"I came to bring fire to the earth, and how I wish it were already kindled! I have a baptism with which to be baptized, and what stress I am under until it is completed! Do you think that I have come to bring peace to the earth? No, I tell you, but rather division! From now on five in one household will be divided, three against two and two against three; they will be divided: father against son and son against father, mother against daughter and daughter against mother, mother-in-law against her daughter-in-law and daughter-in-law against mother-in-law." He also said to the crowds, "When you see a cloud rising in the west, you immediately say, 'It is going to rain'; and so it happens. And when you see the south wind blowing, you say, 'There will be scorching heat'; and it happens. You hypocrites! You know how to interpret the appearance of earth and sky, but why do you not know how to interpret the present time? -Luke 12:49-56
About This Week's Prompts for Personal Meditation Do you think that I have come to bring peace to the earth? No, I tell you, but rather division! From now on five in one household will be divided, three against two and two against three; they will be divided: father against son and son against father, mother against daughter and daughter against mother, mother-in-law against her daughter-in-law and daughter-in-law against mother-in-law. -Luke 12:51-53
'Advent, already?' I ask from the cocoon of my study. At first glance the Gospel seems apocalyptic. But with a little more attention I perceived instead an intensification of Jesus' radical call to social reversals: the upsetting of the powerful in favor of the lowly. Of COURSE his message would overturn the family - the inauguration of the kingdom overturns everything else.
For this week's retreat I chose three scenes where the choice of radical love upset the family balance. Francis of Assisi publicly forsakes his father in the town square (meditation one). Jesus continues his story of the "prodigal son" with the emotional protestation of the faithful elder brother (meditation two). Finally, I'm often haunted by the heartrending scene between the philosopher Edith Stein and her elderly, devout mother, when Edith finally admits she is becoming a Carmelite nun just as Nazi persecutions intensify in 1933 (meditation three and Suzanne's meditation).
Nevertheless, hold fast to those you love. -Suzanne
Meditation One stark naked
Because Francis took bolts of cloth from his father's business, selling them and giving away the money, his father brings a legal suit against Francis.
But the day's surprises had just begun.
With remarkable composure, Francis rose from his place and approached the bishop. “My lord,” he said, raising his voice, “I will gladly give back to my father not only the money acquired from his things, but even all my clothes.” With that, Francis slipped through a side door of the cathedral, only to appear moments later stark naked, standing before the bishop and holding out all his clothes, with a cash purse placed on top of them. The astonished bishop took the garments and the money, handing them over to an acolyte.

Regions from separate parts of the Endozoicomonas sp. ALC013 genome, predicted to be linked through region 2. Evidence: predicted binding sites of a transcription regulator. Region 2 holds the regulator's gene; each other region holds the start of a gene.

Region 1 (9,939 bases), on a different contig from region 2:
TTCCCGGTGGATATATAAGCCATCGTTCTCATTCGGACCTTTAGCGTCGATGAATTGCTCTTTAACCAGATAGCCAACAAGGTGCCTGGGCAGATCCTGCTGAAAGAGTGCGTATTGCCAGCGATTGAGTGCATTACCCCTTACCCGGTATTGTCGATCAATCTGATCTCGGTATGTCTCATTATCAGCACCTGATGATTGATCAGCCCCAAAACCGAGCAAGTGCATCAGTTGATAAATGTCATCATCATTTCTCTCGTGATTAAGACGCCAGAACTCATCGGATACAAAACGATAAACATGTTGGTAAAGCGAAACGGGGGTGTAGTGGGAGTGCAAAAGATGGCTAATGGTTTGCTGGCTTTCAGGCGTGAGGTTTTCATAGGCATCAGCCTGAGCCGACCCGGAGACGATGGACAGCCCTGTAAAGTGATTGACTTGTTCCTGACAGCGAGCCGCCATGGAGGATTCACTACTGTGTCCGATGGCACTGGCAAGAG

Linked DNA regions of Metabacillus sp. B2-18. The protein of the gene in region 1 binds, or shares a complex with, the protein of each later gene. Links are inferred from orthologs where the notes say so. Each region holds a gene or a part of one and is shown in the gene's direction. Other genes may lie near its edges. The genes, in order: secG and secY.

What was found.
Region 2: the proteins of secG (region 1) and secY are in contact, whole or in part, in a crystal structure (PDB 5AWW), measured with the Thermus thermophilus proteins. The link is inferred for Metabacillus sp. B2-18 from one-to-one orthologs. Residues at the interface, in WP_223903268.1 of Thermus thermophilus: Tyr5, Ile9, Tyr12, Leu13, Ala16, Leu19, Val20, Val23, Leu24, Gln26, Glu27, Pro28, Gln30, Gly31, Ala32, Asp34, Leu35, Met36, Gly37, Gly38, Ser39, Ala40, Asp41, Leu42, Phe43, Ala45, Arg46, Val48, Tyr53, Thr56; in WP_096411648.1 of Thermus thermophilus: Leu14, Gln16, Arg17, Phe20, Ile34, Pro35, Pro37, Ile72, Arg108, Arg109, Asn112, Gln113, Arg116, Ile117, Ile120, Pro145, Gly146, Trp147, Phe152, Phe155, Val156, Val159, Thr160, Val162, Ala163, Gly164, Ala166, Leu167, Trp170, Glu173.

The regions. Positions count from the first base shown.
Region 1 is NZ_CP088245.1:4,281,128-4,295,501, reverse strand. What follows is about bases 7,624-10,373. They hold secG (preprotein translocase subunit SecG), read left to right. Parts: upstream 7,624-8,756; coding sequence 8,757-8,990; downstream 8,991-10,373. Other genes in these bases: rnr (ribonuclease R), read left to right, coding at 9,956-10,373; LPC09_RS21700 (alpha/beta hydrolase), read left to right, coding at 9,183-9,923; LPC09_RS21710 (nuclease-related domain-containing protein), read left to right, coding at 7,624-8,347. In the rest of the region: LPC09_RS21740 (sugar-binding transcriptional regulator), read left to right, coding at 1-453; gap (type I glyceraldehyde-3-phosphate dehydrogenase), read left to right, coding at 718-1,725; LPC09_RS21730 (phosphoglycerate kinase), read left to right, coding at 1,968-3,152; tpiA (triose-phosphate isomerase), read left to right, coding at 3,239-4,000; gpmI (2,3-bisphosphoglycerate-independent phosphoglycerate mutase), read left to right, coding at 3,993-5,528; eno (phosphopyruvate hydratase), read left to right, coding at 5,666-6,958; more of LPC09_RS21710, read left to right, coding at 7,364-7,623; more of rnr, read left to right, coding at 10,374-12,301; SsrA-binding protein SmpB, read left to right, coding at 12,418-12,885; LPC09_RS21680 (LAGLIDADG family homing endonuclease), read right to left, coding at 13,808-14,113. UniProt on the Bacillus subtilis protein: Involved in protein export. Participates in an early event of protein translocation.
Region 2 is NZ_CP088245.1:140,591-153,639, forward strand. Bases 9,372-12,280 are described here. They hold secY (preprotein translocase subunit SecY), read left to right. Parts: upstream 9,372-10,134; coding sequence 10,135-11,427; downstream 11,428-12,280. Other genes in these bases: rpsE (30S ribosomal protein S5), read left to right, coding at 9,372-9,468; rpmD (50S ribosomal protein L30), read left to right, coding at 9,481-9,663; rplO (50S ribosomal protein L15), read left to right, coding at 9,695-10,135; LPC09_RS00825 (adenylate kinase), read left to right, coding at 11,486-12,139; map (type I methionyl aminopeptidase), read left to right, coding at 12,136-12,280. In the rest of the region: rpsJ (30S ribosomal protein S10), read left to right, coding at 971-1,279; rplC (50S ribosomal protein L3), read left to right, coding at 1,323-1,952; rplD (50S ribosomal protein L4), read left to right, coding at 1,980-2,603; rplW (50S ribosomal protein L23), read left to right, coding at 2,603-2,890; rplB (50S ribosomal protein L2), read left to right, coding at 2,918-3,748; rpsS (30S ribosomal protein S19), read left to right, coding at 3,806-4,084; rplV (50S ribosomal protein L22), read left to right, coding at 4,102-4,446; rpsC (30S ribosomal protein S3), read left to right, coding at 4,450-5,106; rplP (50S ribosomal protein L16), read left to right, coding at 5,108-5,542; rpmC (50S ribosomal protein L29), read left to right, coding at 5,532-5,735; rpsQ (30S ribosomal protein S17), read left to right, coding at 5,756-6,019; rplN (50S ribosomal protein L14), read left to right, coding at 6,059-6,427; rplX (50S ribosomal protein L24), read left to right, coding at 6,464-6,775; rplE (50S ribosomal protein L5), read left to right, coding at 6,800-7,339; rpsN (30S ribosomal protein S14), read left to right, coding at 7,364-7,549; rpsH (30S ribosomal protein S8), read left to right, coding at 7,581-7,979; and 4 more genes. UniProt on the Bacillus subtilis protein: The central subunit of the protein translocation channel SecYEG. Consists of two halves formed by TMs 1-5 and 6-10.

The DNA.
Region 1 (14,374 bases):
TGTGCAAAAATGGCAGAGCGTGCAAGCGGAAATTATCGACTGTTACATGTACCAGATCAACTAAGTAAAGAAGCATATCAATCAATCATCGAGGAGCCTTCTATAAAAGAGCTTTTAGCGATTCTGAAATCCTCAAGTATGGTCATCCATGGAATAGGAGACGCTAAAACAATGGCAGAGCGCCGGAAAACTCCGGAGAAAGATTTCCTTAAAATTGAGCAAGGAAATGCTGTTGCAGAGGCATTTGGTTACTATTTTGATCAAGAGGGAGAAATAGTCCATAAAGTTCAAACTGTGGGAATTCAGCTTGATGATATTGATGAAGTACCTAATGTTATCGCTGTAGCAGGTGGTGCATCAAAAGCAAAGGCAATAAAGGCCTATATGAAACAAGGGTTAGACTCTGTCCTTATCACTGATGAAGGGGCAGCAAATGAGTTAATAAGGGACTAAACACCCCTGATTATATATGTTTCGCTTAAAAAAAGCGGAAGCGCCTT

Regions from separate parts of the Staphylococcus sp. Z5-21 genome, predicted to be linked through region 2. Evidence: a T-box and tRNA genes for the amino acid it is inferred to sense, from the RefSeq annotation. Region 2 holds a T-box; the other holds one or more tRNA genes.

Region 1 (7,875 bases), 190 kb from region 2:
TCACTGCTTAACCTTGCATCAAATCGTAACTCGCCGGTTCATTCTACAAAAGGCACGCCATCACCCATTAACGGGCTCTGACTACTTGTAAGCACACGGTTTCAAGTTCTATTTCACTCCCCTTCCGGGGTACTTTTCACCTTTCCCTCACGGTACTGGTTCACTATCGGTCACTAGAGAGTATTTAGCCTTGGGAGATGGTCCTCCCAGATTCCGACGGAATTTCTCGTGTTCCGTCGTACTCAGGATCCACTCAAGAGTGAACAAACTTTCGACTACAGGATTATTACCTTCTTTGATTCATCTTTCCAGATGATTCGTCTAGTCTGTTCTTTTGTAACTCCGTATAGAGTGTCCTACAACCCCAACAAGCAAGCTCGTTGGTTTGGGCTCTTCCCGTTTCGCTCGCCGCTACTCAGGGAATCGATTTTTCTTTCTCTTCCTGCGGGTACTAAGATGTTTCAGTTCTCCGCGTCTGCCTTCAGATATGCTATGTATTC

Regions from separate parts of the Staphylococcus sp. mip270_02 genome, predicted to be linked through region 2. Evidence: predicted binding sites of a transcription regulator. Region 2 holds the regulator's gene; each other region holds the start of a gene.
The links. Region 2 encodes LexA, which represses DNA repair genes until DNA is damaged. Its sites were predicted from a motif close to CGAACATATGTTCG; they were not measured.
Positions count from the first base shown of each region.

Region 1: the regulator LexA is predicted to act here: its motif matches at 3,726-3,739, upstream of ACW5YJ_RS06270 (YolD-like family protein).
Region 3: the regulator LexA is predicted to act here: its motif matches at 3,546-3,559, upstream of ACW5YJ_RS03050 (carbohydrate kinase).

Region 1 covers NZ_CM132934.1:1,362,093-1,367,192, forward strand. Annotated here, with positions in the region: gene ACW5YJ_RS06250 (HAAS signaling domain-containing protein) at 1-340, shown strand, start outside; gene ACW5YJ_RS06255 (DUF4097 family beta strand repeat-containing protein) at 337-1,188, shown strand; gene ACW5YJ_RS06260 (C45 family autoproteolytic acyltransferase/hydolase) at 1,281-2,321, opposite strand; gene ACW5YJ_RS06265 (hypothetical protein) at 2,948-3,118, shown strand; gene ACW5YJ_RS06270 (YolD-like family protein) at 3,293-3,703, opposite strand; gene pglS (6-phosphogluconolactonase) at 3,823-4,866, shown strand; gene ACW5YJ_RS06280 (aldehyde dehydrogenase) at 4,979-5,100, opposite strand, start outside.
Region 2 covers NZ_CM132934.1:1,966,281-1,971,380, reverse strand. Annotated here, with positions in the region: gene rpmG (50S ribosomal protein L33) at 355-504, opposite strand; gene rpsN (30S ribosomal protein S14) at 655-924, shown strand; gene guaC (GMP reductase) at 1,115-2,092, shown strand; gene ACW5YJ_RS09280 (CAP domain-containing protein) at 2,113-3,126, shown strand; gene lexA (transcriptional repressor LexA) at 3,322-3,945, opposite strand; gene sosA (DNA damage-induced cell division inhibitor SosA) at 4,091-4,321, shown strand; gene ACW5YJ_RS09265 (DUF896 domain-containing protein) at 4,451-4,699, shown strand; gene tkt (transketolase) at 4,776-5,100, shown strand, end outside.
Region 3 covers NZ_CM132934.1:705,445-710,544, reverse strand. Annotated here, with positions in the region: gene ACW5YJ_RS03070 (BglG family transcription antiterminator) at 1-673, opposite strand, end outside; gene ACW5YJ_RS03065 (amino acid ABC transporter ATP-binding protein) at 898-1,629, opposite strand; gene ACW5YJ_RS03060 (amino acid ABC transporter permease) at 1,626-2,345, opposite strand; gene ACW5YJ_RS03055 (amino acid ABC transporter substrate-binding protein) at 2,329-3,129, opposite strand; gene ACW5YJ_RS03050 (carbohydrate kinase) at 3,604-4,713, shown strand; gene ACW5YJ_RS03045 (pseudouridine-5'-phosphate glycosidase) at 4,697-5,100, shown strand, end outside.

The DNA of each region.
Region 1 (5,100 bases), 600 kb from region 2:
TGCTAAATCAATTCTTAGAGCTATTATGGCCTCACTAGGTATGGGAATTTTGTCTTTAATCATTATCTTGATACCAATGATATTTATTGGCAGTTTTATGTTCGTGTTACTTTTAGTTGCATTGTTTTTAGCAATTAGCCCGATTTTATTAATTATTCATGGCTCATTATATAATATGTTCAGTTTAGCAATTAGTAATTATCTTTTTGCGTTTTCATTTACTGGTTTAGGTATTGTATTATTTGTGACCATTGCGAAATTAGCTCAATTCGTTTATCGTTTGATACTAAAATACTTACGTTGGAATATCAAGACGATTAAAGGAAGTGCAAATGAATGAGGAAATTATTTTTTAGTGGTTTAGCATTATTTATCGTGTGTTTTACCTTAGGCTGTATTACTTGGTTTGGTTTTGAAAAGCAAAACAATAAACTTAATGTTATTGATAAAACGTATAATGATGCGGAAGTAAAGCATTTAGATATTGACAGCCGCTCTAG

Francis now turned to the crowd and said, “Listen to me, all of you, and understand. Until now, I have called Peter Bernardone my father. But because I have proposed to serve God, I return to him the money on account of which he was so upset, and also all the clothing which is his, and I want only to say from now on, 'Our Father, Who art in heaven,' and not, 'My father, Peter Bernardone.'”
-Donald Spoto Reluctant Saint: The Life of Francis of Assisi
Peter Berdardone is restrained as he watches his son Francis strip on the town square, detail, Giotto, 1297-99
...and his mother said to him, "Child, why have you treated us like this? Look, your father and I have been searching for you in great anxiety." He said to them, "Why were you searching for me? Did you not know that I must be in my Father's house?" But they did not understand what he said to them. Luke 48b-50
And Jesus said to them, "Follow me and I will make you fish for people." And immediately they left their nets and followed him. As he went a little farther, he saw James son of Zebedee and his brother John, who were in their boat mending the nets. Immediately he called them; and they left their father Zebedee in the boat with the hired men, and followed him. -Mark 1:17-20
Then his mother and his brothers came; and standing outside, they sent to him and called him. A crowd was sitting around him; and they said to him, "Your mother and your brothers and sisters are outside, asking for you." And he replied, "Who are my mother and my brothers?" And looking at those who sat around him, he said, "Here are my mother and my brothers! Whoever does the will of God is my brother and sister and mother." -Mark 3:31-35
My heart which was deeply attached was cut and wounded, and left a trail of blood. -St. Augustine (on separation from his concubine)
Christ Returns to His Family, Martini, 1342
St. Francis, Rununciation of Worldly Goods, Giotto, 1297-99